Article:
For a lot of companies, their sales department is the engine keeping the whole organization running. Whether you’re a Forbes 500 company, or a small startup just getting by, a strong sales team can make the difference between barely making it to the end of the year, and thriving, even in a period of economic downturn.
That’s why learning how to build a sales department the right way is extremely important. I’m not Grant Cardone, or any type of expert in the art of sales, but I know a thing or two about building a sales department, so I want to share my experience with you today.
This article will cover, in general lines, everything you need before you can confidently say “my sales department is running smoothly”.
Building and Detailing A Product
Sales agents need a good product to close as many deals as possible, so that should be your first order of business. Examine your product, try to draft as much information about it as possible, starting with its features all the way up to its market reception so far.
And if you find flaws… don’t be afraid to change your product, even if you’ve already launched. Helping a sales department do as little objection control as possible during the sales process directly translates to more revenue in the long run.
A good way to analyze your product is by using the SWOT formula. SWOT (Strengths, Weaknesses, Opportunities and Threats) is a well known mechanism of analysis, and here’s how you use it:
- Strengths are the things your product excels at – the benefits intrinsic of your product
- Weaknesses are the intrinsic downsides of your product
- Opportunities are the external factors that can help your product sell better under specific circumstances
- Threats are the external factors that can drive sales down, if they’re not overcome
Strengths should be your number one focus in sales brochures and feature run downs. Weaknesses are the thing your sales agents need to prepare for, whenever they’re pointed out during a sales call. Opportunities should be taken into account and focused on as soon as possible, and Threats should be overcome with a smart sales strategy.
Besides a SWOT analysis, you can also think outside the box when analyzing your product. Regardless of what you do, at the end of this research process you should have:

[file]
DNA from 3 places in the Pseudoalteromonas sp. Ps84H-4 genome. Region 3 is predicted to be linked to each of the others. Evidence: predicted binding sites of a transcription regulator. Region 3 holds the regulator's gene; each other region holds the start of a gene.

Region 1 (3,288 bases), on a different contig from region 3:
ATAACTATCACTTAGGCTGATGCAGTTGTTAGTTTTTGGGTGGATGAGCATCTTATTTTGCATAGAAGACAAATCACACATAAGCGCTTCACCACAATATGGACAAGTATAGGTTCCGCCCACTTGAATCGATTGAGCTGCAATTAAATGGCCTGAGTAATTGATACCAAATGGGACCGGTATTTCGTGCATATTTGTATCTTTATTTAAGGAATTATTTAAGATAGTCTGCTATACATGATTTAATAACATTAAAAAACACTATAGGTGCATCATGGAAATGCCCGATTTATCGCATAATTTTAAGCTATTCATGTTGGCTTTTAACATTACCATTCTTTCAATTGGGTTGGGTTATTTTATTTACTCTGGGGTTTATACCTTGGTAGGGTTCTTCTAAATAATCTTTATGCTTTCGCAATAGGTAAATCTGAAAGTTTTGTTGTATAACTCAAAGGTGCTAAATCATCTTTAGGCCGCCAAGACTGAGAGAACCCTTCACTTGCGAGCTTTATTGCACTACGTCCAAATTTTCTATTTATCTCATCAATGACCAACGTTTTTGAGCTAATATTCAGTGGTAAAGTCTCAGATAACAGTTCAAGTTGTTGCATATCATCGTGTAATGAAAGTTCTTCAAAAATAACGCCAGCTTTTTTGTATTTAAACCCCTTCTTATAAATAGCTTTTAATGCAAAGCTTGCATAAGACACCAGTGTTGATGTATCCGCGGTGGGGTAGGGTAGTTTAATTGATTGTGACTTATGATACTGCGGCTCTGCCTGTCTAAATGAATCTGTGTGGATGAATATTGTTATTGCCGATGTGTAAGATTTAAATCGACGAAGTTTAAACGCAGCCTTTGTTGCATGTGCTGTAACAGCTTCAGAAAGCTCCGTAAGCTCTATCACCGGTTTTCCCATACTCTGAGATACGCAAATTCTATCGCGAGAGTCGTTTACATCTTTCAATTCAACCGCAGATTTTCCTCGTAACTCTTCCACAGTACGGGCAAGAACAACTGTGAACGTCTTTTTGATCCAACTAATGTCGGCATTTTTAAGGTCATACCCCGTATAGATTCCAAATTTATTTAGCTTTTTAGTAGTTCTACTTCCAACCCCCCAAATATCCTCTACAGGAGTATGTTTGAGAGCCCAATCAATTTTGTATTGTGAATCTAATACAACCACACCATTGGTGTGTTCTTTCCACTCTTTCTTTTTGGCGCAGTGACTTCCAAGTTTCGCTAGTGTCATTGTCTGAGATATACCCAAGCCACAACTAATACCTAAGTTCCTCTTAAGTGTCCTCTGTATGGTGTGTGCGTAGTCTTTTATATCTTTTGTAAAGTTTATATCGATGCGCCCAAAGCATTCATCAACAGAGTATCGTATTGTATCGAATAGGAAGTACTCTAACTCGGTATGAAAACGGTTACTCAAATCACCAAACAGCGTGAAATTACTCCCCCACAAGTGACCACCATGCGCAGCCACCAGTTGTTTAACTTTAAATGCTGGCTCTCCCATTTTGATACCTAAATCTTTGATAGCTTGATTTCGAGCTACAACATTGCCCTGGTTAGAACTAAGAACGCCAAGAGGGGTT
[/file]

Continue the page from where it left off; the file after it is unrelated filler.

- A clear list of features, benefits, USPs (Unique Selling Propositions), as well as possible objections, like price point or lack of features
- A sales brochure
- A sales script, which can be as strict or as orientative as you want
Procedures, Sales Funnel And Commissions
After you have your product all analyzed, it’s important to also focus on setting some ground rules for your sales department. First, make sure you have clear procedures in place, detailing what employees (or contractors – more about that in my article on outsourcing team members) should do on a day to day basis:
- Where to find leads
- How to contact them
- How many times to follow up
And other such details.
After you set procedures in place, make sure you have a clear sales funnel for your department to follow. You can set this up using the AIDA model (Attract, Interest, Decision, Action), or just by detailing the steps you’d expect potential customers to go through. This can look like:
Website visit -> First Email -> First Call -> Follow up email -> Contract
After you have a clear sales funnel, calculate what salary and commissions you can afford to offer your sales department. It’s not really complicated, there’s no complex math involved, all you need to do is subtract as much as you can out of your profit/product, all while analyzing the average commission in your niche.
Hire Sales Agents
Once you have a clear picture of how your sales department should operate, it’s time to fill the office seats with sales agents. You can use any type of job board, or even go by recommendation, but in the case of sales agents specifically, I recommend you do some extra vetting during the hiring process.
Sales are driven by numbers. While having a practice sales call with candidates can prove insightful, it’s even better to analyze their track record and see if they were able to drive sales in their previous positions by simply looking at the numbers. You can even contact previous employers if that makes you feel more at ease.
Regardless of what you do, remember that once your sales agents are working full time in your office, your job is not done yet.
Measuring And Optimizing Sales Processes
After you have a fully operational sales department – whether that’s one freelancer, or 5 employees working full time in your office – it’s time to track how well they’re doing and optimize any sales processes.
My biggest advice here – listen to your sales agents. While numbers can be extremely helpful, and you should definitely track them, your sales agents get a feel for the market with every single call, and their suggestions for improvement can often prove more valuable than anything you think will help a sales department.
Lastly, if you don’t have the time, or skills to manage a sales team, do consider hiring a sales manager to oversee this activity – it can free up a lot of time for you to focus on growing your company even further.
Learning how to build a sales department shouldn’t stop with this article. I did my best to give you a comprehensive overview of the process, but there’s still a lot you can look into, like creating the best sales brochure, analyzing performance, and the like.
For starters, you’ll need to:
- Build a good product
- Have clear procedures in place
- Hire capable sales agents
- Optimize your sales processes
But from there on out, it’s up to you.
I’m curious to learn – how would you build your sales department? Have you done so in the past? Let me know in the comments below!